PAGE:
The follow-up to my barefoot-ish running experiments is that I don't think my problem is a return of plantar fasciitis. But I did definitely do something to my right heel (a deep bruise or something?) and so after a very painful half-mile run a month ago, I've been sticking to biking and swimming and trying to be as gentle as possible with my feet. But we were signed up for the Bastille Day 5K last night and so I laced up my normal running shoes and set out to take it easy and see how it went. Erica was tired from a big day of biking and a fast run the day before and so she was happy to stay down at a moderate pace with me. I'm happy to report that I made it through the run without any serious pain. My heels are a little sore this morning, but I'm hoping it's regular haven't-run-in-a-month aches, and not serious stop-running-now-before-you-have-to-take-another-month-off pain. I've got a hard run in a week (it's right in the name) and then the triathlon in a month, so I'm going to abandon the toe shoes for the time being and then pick up the experiment again in September.
My Bastille Day results:
Overall place: 922 / 1494
Place in sex: 388 / 550
Place in division (M, 40-44): 46 / 69
A couple of weeks ago I got a pair of Vibram FivefingersBikila running shoes and already the questions are coming in from friends and strangers on the trail. "Are they comfortable?" "Are they any good?" "Are they worth it?" I can't answer strangers' questions here* but I can at least write down my stock answers to avoid re-answering the same questions over and over from my friends.
So, first off, I'm no expert, certainly no great runner, and I've only had these things for a few weeks. But here's what I think I know.
For a couple hundred thousand years, people ran around barefoot. And then for the recent few thousand years runners have worn simple strips of leather and such -- which lasted even into the twentieth century. It's only been in the last 50 years or so that science has gotten in on athletic shoes and those shoes have gotten more and more engineered, spongier, and cushier. Which is great -- science is awesome and comfy shoes are comfy. But… there's maybe been some evidence in the last few years that comfy shoes let you run in a way -- with your heel striking the ground first -- that's fine in the short term (the comfy shoes absorb the heel impact that if you were barefoot would having you screaming in a minute) but that can cause injuries and problems in the long term. When you land on your heel, the argument goes, the impact that isn't absorbed by the comfy shoe is passed along up your leg to the knee, which isn't that great at handling that kind of jarring. If you run with the front of your foot hitting the group first, the impact is handled more by your calf muscles acting as a kind of big spring.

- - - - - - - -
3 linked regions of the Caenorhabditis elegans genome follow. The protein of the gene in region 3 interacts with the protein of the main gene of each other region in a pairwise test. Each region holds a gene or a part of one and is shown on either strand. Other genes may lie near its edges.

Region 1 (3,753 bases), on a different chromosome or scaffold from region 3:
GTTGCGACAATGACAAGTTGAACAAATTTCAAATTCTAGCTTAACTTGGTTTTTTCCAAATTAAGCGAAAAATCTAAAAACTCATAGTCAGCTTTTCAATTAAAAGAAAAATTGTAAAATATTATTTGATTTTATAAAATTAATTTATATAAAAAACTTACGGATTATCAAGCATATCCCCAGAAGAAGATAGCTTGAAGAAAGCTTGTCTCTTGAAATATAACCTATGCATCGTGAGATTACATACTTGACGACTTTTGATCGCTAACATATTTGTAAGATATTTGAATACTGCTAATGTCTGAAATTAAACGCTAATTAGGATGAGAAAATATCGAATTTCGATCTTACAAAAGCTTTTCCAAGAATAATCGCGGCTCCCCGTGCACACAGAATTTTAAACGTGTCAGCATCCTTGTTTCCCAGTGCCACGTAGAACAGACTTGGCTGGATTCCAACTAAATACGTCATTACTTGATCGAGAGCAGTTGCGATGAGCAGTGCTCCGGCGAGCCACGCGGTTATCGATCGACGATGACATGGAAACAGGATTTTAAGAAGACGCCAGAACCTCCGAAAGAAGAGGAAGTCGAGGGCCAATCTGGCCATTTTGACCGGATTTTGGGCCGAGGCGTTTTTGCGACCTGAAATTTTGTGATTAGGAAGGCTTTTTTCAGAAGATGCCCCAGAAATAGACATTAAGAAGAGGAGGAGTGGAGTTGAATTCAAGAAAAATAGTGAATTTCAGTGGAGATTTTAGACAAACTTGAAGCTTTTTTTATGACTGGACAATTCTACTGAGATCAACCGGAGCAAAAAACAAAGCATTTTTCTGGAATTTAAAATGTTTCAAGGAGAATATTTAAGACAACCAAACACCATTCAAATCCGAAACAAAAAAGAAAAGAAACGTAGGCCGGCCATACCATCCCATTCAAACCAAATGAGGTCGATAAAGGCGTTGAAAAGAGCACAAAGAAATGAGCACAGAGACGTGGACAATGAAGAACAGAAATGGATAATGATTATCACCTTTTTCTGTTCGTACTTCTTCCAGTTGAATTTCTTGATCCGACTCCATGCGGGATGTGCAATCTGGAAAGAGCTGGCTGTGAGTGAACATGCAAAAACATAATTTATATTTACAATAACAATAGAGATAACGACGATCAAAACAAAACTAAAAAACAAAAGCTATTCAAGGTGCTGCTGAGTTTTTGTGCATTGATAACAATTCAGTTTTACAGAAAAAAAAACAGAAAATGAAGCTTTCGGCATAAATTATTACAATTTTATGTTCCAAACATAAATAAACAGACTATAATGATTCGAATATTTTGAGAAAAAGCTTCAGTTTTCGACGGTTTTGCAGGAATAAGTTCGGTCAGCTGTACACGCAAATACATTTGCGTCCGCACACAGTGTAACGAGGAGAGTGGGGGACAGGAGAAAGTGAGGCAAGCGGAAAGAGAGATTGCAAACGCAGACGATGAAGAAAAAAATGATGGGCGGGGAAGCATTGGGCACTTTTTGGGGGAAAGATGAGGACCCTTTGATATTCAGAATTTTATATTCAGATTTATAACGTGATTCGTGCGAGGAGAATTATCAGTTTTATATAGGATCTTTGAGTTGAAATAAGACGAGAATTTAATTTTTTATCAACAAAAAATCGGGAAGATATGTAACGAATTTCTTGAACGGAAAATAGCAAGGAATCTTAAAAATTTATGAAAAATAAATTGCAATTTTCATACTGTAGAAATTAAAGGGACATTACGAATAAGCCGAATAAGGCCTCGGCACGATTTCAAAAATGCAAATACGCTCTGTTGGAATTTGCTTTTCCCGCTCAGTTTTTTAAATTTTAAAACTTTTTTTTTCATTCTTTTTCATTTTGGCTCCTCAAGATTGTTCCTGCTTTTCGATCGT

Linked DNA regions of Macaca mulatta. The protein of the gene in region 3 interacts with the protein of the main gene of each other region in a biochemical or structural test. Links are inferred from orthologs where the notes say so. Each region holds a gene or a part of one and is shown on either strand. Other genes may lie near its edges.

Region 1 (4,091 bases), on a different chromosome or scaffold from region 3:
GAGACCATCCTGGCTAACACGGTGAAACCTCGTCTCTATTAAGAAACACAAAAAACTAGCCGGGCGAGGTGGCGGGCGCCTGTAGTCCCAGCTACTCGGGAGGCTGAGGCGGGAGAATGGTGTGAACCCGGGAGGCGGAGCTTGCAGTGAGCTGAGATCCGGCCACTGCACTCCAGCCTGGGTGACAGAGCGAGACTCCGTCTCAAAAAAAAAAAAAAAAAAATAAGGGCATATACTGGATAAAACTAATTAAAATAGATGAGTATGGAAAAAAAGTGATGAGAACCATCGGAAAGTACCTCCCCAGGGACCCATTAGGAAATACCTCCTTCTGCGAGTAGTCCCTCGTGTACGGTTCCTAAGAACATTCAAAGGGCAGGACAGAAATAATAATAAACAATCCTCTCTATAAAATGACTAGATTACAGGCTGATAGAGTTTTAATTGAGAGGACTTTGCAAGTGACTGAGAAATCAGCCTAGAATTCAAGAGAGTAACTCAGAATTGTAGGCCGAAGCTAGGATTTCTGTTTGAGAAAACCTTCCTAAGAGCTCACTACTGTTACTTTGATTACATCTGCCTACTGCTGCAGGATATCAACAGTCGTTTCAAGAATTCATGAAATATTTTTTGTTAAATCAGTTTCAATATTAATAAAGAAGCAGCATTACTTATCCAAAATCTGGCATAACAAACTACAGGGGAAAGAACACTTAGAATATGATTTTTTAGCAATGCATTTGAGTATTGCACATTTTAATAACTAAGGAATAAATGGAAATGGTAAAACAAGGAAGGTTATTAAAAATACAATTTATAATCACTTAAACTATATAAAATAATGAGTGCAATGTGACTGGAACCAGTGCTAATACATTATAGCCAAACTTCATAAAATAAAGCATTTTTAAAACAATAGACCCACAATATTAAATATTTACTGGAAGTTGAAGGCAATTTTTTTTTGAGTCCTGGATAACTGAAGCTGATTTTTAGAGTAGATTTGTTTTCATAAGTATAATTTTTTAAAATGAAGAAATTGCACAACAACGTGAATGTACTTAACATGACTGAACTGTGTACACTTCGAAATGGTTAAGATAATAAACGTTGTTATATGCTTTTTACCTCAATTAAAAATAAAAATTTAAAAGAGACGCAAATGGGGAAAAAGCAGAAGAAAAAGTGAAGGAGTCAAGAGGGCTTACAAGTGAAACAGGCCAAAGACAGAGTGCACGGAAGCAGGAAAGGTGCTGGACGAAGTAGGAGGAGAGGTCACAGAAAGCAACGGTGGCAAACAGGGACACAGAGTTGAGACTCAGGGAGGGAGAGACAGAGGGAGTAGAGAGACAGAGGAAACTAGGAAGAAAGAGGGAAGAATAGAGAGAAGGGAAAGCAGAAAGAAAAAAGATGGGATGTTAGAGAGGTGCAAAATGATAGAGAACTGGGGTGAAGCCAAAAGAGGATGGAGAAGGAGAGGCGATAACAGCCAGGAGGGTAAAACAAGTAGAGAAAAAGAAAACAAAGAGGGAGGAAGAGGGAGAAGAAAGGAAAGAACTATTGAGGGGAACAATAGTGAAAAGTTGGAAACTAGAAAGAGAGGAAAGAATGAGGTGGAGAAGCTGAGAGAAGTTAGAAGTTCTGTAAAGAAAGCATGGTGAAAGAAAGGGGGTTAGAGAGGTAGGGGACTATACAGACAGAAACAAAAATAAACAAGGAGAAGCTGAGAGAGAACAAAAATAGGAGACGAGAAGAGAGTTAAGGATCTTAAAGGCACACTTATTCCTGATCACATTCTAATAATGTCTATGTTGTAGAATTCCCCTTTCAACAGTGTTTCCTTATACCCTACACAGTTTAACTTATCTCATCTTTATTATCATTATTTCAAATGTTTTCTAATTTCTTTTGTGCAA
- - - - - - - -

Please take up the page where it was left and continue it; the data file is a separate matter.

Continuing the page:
Shaun has been yammering at me about this kind of stuff for years, and even more so recently after he listened to the audiobook of Born to Run, so it was a few years ago when I switched up my stride and started running more on the front of my foot. It took a little getting used to, but it wasn't a very long transition. I did this, though, wearing the same old generic Nike running shoes I'd always worn.
A month ago, Erica and I were at REI and there was a big display of all the varieties of Fivefingers and I figured I should get a pair. Three things attracted me to these weird shoes. 1) I was already running in the way that these shoes are supposed to be ideal for -- the theory goes that if you're running with a forefoot strike, you don't need or want all of the cushioning of a standard running shoe, and in fact, why carry around that weight. 2) I have wide feet. I wore sandals, and went barefoot through a lot of my teens and early twenties partly because it was hard to find comfortable shoes. As an adult, I've discovered 4E width shoes, which are awesome. But the fact that Fivefingers let your toes spread out where they will, rather than jamming them all together in a narrow little shoe, was very attractive. 3) They're weird! Why not?